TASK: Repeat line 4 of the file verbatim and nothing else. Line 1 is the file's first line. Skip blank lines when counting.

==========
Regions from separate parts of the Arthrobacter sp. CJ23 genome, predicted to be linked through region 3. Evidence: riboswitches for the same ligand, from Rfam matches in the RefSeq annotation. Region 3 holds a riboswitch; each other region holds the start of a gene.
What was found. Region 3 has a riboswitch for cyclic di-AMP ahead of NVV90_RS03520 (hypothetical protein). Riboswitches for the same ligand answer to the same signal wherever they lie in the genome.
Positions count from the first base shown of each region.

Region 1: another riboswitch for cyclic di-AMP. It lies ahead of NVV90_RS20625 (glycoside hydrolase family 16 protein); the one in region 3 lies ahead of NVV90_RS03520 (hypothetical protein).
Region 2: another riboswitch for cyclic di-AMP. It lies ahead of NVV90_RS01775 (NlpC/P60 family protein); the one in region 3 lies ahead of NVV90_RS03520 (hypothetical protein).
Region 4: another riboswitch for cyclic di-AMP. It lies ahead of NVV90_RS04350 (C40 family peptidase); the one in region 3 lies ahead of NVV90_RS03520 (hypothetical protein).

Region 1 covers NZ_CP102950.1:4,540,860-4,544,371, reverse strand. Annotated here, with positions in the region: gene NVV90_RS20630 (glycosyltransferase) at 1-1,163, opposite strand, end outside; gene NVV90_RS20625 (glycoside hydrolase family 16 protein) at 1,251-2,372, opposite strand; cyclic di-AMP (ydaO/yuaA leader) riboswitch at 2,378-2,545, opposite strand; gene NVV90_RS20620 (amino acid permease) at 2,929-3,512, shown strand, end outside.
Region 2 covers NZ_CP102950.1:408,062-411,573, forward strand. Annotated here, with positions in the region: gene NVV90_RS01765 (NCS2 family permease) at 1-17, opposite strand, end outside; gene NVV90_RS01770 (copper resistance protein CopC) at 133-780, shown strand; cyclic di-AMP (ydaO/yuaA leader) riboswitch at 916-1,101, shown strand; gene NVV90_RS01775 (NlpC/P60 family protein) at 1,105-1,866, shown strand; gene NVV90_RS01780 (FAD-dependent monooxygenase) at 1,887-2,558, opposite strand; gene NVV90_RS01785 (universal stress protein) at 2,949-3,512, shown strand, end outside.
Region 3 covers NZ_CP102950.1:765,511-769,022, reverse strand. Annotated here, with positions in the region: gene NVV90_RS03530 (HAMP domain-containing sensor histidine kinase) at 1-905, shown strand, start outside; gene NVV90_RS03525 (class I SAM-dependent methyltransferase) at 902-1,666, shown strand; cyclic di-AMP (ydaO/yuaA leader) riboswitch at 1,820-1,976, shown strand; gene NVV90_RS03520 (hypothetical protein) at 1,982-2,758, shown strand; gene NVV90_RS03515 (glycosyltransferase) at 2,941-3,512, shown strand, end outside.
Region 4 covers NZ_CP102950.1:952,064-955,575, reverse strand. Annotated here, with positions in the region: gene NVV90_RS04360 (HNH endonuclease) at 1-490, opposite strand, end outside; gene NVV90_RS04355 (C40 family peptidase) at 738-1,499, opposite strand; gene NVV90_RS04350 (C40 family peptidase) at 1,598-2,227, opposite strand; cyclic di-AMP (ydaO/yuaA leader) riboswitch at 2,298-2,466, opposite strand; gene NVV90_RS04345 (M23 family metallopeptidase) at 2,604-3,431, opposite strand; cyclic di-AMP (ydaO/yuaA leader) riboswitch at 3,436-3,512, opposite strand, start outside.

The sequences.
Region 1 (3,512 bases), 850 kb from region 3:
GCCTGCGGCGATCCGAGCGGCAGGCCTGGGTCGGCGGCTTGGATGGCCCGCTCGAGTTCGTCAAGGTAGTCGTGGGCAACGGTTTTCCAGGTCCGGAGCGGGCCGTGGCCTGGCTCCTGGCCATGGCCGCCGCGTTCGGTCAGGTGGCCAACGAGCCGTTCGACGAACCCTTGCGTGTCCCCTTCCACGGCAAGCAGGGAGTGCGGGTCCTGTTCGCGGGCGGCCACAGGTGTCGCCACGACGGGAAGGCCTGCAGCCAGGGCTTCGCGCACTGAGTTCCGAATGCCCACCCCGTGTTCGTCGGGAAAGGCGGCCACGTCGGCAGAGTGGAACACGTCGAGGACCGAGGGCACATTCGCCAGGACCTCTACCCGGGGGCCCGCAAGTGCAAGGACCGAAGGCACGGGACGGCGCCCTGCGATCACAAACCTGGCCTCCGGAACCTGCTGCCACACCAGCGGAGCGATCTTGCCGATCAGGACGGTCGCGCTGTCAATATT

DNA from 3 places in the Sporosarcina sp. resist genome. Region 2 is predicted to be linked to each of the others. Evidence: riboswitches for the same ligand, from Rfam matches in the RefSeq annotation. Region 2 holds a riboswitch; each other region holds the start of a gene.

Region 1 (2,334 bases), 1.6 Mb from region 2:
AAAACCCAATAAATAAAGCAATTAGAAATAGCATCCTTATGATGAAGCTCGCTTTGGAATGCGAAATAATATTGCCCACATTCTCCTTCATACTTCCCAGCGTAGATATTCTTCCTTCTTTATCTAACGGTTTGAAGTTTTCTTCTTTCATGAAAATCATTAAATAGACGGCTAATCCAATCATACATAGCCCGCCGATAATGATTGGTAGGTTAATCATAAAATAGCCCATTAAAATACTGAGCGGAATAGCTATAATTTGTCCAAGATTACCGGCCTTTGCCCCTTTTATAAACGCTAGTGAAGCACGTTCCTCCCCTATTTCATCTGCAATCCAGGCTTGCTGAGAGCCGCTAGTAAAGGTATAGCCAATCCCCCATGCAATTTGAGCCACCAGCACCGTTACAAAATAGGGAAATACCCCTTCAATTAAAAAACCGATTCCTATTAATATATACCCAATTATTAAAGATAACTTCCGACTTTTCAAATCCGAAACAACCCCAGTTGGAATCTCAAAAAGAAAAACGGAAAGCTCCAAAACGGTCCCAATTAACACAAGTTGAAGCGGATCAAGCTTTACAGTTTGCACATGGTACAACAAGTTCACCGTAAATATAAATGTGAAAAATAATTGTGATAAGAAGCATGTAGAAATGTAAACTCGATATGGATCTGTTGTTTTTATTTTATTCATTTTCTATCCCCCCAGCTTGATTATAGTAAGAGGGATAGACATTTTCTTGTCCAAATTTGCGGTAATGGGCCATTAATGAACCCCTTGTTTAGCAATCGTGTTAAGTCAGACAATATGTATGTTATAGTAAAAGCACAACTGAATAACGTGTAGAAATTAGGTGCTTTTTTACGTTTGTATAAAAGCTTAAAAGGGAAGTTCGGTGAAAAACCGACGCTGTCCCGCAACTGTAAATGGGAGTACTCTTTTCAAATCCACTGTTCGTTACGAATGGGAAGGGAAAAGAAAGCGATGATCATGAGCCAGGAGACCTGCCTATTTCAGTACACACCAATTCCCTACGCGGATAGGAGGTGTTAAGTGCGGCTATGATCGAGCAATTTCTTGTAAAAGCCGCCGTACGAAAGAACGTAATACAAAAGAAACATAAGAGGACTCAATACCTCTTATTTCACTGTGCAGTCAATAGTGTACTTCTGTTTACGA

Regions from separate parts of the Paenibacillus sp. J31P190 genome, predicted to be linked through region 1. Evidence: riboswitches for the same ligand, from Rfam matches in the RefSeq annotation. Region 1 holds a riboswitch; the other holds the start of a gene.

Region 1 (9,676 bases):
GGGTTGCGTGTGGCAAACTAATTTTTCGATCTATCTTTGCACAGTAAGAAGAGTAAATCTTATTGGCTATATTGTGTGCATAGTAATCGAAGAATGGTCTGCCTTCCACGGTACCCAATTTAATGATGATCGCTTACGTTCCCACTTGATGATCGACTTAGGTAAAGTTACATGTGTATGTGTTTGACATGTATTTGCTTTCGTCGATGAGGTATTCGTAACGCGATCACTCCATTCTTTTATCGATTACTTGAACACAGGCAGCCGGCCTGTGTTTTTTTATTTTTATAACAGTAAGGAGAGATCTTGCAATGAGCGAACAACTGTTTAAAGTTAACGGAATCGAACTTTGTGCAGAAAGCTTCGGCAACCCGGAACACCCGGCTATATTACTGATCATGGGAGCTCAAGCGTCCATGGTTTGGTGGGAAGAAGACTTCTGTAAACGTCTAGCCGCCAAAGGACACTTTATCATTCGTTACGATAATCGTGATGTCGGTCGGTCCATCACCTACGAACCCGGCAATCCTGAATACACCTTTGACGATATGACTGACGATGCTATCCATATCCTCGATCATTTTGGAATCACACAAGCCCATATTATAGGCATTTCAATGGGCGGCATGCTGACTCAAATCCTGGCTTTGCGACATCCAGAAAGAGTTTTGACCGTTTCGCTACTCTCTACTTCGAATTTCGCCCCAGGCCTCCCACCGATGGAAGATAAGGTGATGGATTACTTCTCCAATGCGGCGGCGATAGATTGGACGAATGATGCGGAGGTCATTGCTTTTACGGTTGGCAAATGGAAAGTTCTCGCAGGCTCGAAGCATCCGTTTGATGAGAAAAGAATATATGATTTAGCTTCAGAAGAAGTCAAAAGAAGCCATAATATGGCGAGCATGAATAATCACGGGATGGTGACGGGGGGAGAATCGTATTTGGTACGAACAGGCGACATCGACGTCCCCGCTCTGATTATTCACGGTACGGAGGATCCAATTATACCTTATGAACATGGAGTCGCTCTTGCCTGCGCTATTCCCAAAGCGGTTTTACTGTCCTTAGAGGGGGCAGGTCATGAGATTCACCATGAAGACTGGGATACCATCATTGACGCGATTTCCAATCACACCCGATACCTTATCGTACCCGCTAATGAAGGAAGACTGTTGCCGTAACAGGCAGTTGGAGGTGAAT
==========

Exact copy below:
Region 1: another riboswitch for cyclic di-AMP. It lies ahead of NVV90_RS20625 (glycoside hydrolase family 16 protein); the one in region 3 lies ahead of NVV90_RS03520 (hypothetical protein).